• Serve hot with some sliced tomatoes and shallots.
  • Enjoy

 

Kissing Bow – Romantic Christmas


Kissing Bow – Romantic Christmas

Let’s make Christmas that extra more fun and I dare say romantic as well.  Forget mistletoe, let’s have a kissing bow.

Making one will bring out the artistic side in you.

Add anything you want like apples, grapes, garland of ivy, tinsels, etc.  You are only constraint by your imagination.  Hold these together with a wire coat hanger.

Blue Peter’s John Noakes with the Advent Crown

If you are familiar with Children BBC’s Blue Peter, then a kissing bow should be a doddle.

Making a kissing bow is pretty similar with building and creating the  Advent Crown.

Another thing to add to this kissing bow to highlight it are lights.  Thank goodness you can have a fire-proof battery operated Christmas lights now widely available in the market for a pound or two.

Sungka – Filipino Mancala Game

Sungka Board, photo by JMorton

Sungka – Filipino Mancala Game

I used to be obsessed with this board game when I was a little girl.

For whatever reason my mother used to discourage us playing sungka.  She was really adamant that we should not play it.  I think I heard her say that it was a game of the dead or something.  She made it sound like there was something sinister about it.

But I’ve  always  had a mind of my own, and the more I was told ‘NO’ the more I had to do it; it was like a red rag to a bull to me, a fascination of the forbidden. 🙂  I was a tad naughty!  LOL

Probably that was the reason I loved playing sungka.   I used to ask a neighbour, Lagring, who was a year or two younger than me to play sungka.   We did not bother with the wooden board; at my instigation we would just dig little holes similar to those in the wooden board on the ground under our mango tree.  We would then gather little stones and away we play for what seems like hours.  🙂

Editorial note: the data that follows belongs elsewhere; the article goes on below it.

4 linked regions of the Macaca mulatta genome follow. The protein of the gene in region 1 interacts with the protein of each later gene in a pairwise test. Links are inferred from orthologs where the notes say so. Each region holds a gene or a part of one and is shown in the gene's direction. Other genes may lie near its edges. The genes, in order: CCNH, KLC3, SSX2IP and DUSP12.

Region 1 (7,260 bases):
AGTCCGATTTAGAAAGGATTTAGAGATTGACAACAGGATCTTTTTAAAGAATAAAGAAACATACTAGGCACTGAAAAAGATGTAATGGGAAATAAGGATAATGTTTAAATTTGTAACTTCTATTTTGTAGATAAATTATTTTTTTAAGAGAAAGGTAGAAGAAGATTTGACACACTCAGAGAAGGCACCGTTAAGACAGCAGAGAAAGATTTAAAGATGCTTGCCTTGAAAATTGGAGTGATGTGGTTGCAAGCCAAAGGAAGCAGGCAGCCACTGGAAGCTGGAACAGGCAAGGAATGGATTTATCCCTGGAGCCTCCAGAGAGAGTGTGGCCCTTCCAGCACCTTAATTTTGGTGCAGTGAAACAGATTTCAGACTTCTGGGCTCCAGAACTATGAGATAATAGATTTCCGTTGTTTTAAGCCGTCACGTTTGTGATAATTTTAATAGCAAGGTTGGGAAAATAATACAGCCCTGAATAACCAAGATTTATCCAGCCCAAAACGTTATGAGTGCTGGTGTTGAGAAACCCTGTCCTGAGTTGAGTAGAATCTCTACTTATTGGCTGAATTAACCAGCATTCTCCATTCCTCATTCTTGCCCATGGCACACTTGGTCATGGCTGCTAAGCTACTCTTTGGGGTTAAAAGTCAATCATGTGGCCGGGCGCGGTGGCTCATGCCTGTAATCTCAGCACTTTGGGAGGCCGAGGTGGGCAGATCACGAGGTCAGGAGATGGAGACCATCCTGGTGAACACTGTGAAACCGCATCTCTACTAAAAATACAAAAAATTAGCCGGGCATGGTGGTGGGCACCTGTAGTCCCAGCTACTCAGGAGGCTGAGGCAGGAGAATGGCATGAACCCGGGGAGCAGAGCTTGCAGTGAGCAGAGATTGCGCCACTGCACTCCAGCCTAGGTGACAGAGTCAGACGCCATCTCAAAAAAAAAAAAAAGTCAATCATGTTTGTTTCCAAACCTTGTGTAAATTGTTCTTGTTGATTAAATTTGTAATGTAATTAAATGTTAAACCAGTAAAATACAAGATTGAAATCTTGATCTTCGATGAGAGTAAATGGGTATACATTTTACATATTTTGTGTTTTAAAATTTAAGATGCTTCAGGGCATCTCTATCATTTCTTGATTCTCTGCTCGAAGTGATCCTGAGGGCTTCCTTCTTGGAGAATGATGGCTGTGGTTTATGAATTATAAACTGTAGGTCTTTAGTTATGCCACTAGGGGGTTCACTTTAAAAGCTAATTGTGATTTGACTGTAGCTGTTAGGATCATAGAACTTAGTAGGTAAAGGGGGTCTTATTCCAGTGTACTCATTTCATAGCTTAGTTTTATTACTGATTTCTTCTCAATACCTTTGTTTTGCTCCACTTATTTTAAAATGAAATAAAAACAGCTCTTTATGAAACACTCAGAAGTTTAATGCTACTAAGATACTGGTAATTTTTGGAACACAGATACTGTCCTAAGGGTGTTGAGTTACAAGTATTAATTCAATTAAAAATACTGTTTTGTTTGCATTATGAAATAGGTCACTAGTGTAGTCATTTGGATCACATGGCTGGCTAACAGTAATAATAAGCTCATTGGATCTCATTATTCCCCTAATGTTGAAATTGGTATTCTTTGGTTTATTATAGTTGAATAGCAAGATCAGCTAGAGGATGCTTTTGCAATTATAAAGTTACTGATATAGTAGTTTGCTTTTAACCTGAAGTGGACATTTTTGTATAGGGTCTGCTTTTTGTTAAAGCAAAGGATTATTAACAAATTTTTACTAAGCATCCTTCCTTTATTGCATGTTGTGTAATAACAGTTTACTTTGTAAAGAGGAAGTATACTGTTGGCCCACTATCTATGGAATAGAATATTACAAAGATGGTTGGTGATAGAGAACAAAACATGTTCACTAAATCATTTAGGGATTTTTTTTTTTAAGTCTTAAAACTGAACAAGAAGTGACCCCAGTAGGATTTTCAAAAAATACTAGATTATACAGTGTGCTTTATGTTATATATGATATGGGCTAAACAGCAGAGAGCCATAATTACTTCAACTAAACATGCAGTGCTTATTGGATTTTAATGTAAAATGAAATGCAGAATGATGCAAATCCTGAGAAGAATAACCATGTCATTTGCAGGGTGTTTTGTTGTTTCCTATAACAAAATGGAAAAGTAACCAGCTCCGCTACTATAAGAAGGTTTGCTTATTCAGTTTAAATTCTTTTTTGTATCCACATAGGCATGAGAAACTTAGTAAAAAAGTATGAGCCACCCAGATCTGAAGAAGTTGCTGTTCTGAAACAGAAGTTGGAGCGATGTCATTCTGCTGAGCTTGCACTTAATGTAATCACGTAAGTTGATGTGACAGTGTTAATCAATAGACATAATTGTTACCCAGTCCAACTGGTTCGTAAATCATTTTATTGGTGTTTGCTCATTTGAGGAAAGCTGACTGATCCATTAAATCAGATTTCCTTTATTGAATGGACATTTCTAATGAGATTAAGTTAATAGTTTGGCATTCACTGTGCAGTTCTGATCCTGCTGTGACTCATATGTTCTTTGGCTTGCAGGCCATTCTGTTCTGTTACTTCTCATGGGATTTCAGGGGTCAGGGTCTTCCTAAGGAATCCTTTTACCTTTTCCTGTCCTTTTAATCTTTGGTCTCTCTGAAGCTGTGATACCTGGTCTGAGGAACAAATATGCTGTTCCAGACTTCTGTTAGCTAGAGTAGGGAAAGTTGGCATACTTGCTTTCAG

My mother always knew what I was up to as I would come home with dirty hands and even dirtier finger nails.  And of course those little holes which suddenly appeared all over our backyard!  🙂

In the end, knowing that I would not really listen, she just gave up on her embargo against sungka.  Funnily enough as soon as the ban was lifted I moved on to another obsession, Jack’s Stone!  🙂

By the way the photo above was taken at late president Ferdinand Marcos childhood residence in Batac, Ilocos Norte.  It seemed President Marcos used to play sungka as well.  🙂

Click here to see a quick tutorial.

I actually want one for Christmas, thank goodness they are easily available here.

Spicy Spare Ribs in Banana Ketchup

Spare ribs, photo by Mae Mercado-Sanguer

Spicy Spare Ribs in Banana Ketchup

Banana ketchup has a very distinct taste.  It is sweet and spicy.

Apparently this condiment was created during the second world war by a Filipina food technologist, Maria Y. Oroza.

This came about because there was a shortage of tomatoes but there was an abundance of bananas.

What does Maria have to do to assuage hungry tummies wanting sauce for their less than appetising meagre repast.  Eureka!  Banana ketchup!

Not before long, Mafran was mass producing the product and the rest is history.

Banana ketchup is not just a condiment for the dinner table.  It has become a major ingredients in many a Filipino recipes such as in Filipinised Spaghetti Bolognese, omelette, etc.

Below is a spare rib recipe, which by the way can be made from beef or pork.  To maximise the taste, it is advisable to leave the ribs to marinate overnight.

 

Ingredients

  • 2½ lbs beef or pork spare ribs
  • 1 can Sprite or 7Up
  • salt
  • Oil for frying
  • 1 cup Banana Ketchup
  • 4 cloves garlic, minced to a paste
  • 3 tbsp butter or margarine
  • 2 bird’s eye chillies (labuyo), chopped finely
  • 2 onions, chopped finely
  • 1 tsp ground black pepper
  • 1 bay leaf
  • 2 tbsp caster sugar

Method of Preparation:

  • Wash the ribs and let it drain.  Rub them with salt and then set aside for 15 minutes.